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Khatia Buniatishvili’s disappointing Barbican Corridor recital – Seen and Heard Worldwide




United KingdomUnited Kingdom Varied: Khatia Buniatishvili (piano). Barbican Corridor, London, 21.3.2024 (CC)

Khatia Buniatishvili

Bach/Liszt – Prelude and Fugue in A minor, S 462/1
Beethoven – Piano Sonatas: No.23 in F minor; ‘Appassionata’, Op.57; No.17 in D minor, Op.32/2, ‘Tempest’
Schubert/Liszt – Ständchen; Gretchen am Spinnrade.
LisztComfort No.3; Hungarian Rhapsody No.6.

There are particular strengths to the enjoying of Khatia Buniatishvili; the main downside is that they hardly ever come collectively coherently. This was an odd recital: the pianist herself had introduced the incorrect begin time on social media, so which may have had one thing to do with the various latecomers, even fairly late into the (interval-less) recital – at one level these latecomers crossed with individuals leaving the recital early, in roughly equal numbers. However the pianist’s personal late begin (round 7.40pm-ish) had me pondering at one level that perhaps 8pm actually was the appropriate begin time, regardless of the live performance ticket’s assurance on the contrary…

It was troublesome guilty the exiters although. Buniatishvili’s interpretations have a tendency in direction of extremes, particularly of dynamics. Good that she performs quietly, and good additionally that her fingers can transfer evenly at such velocity. However little right here was in service of the composers: actually plural within the case of the Bach/Liszt (or, because the programme had it, the Liszt/Bach). The studying of the A minor Fugue was completely different from Buniatishvili’s personal Sony recording in that her interpretative traits had been intensified. The opening within the Barbican Corridor sounded extra like a second hand had been at Bach’s rating: that of Philip Glass. The positives right here had been the evocations of organ grandeur, however why a lot pedal for the fugue topic? This might have been Classical music-lite from our personal century, however what it actually was Bach-demeaned. The outdated trope of over-highlighting fugal entries was definitely current, too. No doubting Buniatishvili’s finger energy, however this did neither Bach nor Liszt any favours.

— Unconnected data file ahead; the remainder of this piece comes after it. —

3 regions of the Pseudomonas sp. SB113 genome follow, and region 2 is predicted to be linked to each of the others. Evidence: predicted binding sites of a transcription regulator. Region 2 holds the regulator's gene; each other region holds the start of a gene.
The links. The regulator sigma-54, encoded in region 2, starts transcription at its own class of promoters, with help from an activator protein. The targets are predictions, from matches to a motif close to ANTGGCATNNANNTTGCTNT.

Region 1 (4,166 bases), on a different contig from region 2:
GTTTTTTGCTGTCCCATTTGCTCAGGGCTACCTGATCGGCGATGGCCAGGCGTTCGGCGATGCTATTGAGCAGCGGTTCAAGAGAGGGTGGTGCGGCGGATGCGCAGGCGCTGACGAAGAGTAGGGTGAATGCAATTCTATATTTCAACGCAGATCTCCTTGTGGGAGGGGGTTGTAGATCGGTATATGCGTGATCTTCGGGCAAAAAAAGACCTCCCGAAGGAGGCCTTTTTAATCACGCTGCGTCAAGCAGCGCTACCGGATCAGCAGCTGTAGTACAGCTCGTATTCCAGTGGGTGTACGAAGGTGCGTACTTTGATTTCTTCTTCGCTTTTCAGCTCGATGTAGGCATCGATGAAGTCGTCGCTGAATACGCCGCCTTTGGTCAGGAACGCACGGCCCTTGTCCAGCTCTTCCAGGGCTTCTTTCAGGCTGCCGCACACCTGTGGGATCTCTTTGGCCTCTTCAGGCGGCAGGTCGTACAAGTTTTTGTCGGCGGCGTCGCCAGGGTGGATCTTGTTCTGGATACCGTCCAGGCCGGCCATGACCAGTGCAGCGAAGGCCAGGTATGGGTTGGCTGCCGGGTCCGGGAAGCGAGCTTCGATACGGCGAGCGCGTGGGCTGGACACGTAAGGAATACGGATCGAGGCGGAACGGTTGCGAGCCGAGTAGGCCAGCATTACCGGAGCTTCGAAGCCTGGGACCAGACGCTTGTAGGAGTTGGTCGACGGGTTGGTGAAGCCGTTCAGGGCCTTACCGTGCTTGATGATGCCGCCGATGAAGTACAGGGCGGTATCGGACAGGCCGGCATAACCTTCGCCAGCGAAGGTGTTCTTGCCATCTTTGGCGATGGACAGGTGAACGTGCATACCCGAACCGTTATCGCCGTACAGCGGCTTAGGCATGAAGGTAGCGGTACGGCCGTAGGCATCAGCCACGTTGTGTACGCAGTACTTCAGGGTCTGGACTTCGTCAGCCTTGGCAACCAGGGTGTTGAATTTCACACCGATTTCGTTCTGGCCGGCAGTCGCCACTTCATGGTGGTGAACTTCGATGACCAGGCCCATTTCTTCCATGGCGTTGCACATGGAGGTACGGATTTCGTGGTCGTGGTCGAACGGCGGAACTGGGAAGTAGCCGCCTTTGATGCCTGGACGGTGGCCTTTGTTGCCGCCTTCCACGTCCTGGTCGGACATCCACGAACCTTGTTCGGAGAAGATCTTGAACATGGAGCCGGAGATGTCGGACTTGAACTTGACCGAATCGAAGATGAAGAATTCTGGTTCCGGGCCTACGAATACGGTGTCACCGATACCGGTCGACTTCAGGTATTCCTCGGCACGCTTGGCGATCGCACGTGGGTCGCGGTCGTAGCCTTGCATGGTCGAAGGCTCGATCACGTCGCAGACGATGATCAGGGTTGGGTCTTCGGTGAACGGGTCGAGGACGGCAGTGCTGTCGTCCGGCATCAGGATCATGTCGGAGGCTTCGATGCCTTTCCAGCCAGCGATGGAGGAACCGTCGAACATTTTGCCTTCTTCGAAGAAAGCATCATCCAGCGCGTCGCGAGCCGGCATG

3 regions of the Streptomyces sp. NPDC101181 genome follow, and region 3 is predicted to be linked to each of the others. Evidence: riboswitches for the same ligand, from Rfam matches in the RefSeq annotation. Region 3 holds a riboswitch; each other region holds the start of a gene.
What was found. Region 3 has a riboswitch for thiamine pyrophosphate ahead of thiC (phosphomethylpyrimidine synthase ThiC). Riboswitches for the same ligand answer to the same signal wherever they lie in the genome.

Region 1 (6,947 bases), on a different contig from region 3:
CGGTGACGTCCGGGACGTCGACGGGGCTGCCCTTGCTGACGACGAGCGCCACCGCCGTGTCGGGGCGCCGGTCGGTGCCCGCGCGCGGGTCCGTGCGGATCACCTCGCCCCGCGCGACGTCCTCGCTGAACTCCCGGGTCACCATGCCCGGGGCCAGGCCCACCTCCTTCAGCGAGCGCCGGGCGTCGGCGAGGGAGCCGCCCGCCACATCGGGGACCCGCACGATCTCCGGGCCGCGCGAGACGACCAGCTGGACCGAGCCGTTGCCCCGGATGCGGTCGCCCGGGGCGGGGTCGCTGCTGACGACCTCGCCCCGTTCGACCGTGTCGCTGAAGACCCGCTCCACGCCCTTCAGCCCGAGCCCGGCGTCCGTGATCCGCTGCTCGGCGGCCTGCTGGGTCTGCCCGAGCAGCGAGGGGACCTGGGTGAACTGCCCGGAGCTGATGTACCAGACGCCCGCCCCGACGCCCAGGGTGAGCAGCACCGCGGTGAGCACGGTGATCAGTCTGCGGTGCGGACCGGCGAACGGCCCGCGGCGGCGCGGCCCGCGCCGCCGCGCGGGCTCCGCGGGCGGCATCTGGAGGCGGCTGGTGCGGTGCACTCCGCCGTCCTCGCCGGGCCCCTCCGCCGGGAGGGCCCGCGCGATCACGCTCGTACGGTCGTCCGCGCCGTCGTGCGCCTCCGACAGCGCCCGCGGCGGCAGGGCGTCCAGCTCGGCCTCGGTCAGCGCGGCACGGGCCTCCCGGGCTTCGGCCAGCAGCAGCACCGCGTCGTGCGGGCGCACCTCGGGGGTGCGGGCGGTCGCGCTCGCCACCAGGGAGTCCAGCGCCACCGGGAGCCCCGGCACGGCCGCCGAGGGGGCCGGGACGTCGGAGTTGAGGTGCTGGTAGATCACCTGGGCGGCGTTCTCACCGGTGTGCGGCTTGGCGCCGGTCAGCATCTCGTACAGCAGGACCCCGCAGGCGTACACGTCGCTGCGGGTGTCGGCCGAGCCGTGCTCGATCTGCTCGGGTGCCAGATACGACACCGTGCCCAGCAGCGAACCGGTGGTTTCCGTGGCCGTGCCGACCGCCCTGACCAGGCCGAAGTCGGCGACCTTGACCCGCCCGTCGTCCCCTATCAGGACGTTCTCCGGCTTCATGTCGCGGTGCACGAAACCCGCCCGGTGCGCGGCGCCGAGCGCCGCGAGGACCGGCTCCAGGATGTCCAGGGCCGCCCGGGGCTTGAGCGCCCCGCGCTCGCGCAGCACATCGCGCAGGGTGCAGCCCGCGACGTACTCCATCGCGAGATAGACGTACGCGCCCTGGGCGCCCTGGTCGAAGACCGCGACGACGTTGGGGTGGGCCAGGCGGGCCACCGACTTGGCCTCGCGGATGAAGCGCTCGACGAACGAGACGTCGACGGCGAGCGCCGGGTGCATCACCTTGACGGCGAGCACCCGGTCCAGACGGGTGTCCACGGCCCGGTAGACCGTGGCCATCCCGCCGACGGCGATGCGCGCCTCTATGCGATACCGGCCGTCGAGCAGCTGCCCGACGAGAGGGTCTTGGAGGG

It appears a double blow to be writing about Buniatishvili’s Beethoven within the mild of the announcement of the demise right this moment (March 23) of one of many nice Beethoven Gamers, Maurizio Pollini. Buniatishvili’s Beethoven accentuates her core failings: impulsiveness to the detriment of the music’s construction, an pointless dwelling on the second. The ‘Appassionata’ might sound excellent for Buniatishvili – she is definitely not missing in ardour – however its monumental construction is unforgiving of the harmonically short-sighted. So it was that Buniatishvili’s first motion lacked vitality, regardless of floor contrasts and loads of prestidigitation. Notes may be correct, however her rhythm was not safe. The central Andante was stop-start, totally devoid of which means, dissonances blunted, the ray of sunshine arrival on the main all however unnoticeable. Unsurprisingly the finale was quick – too quick, for the place is the area for the coda? The place, certainly, was the sense of cumulative drive? One puzzled how the ’Tempest’ would survive.

After the inter-Sonata latecomers had settled, Op.31/2 emerged as higher, if typically nondescript. There was a daring pianissimo on the opening (and Buniatishvili is able to ravishing pps) however juxtapositions appeared contrived. The sluggish motion felt unsettled (with some bass octaves not talking – for all the various notes of Liszt, Beethoven has his personal challenges, considered one of which is that there’s exactly nowhere to cover). The finale felt rushed. Beethoven deserves higher.

Liszt could be very a lot Buniatishvili’s dwelling turf. The 2 Schubert track preparations might need been deceptive in that regard nevertheless, Schwanengsang’s ‘Ständchen’ contrived of rubato and Gretchen am Spinnrade initially higher (a pleasant sense of motion) however supplied in a studying that made the second of the imagined kiss redundant. The Comfort (No.3) was higher, it had move, however the Hungarian Rhapsody, for all its torrents of notes, once more had structural issues. Shifts between sections once more went for nothing; total, it felt curiously literal (even stilted within the slower moments).

There is no such thing as a doubting Buniatishvili’s expertise; however this can be a expertise too usually misaligned with the music. An important disgrace.

Colin Clarke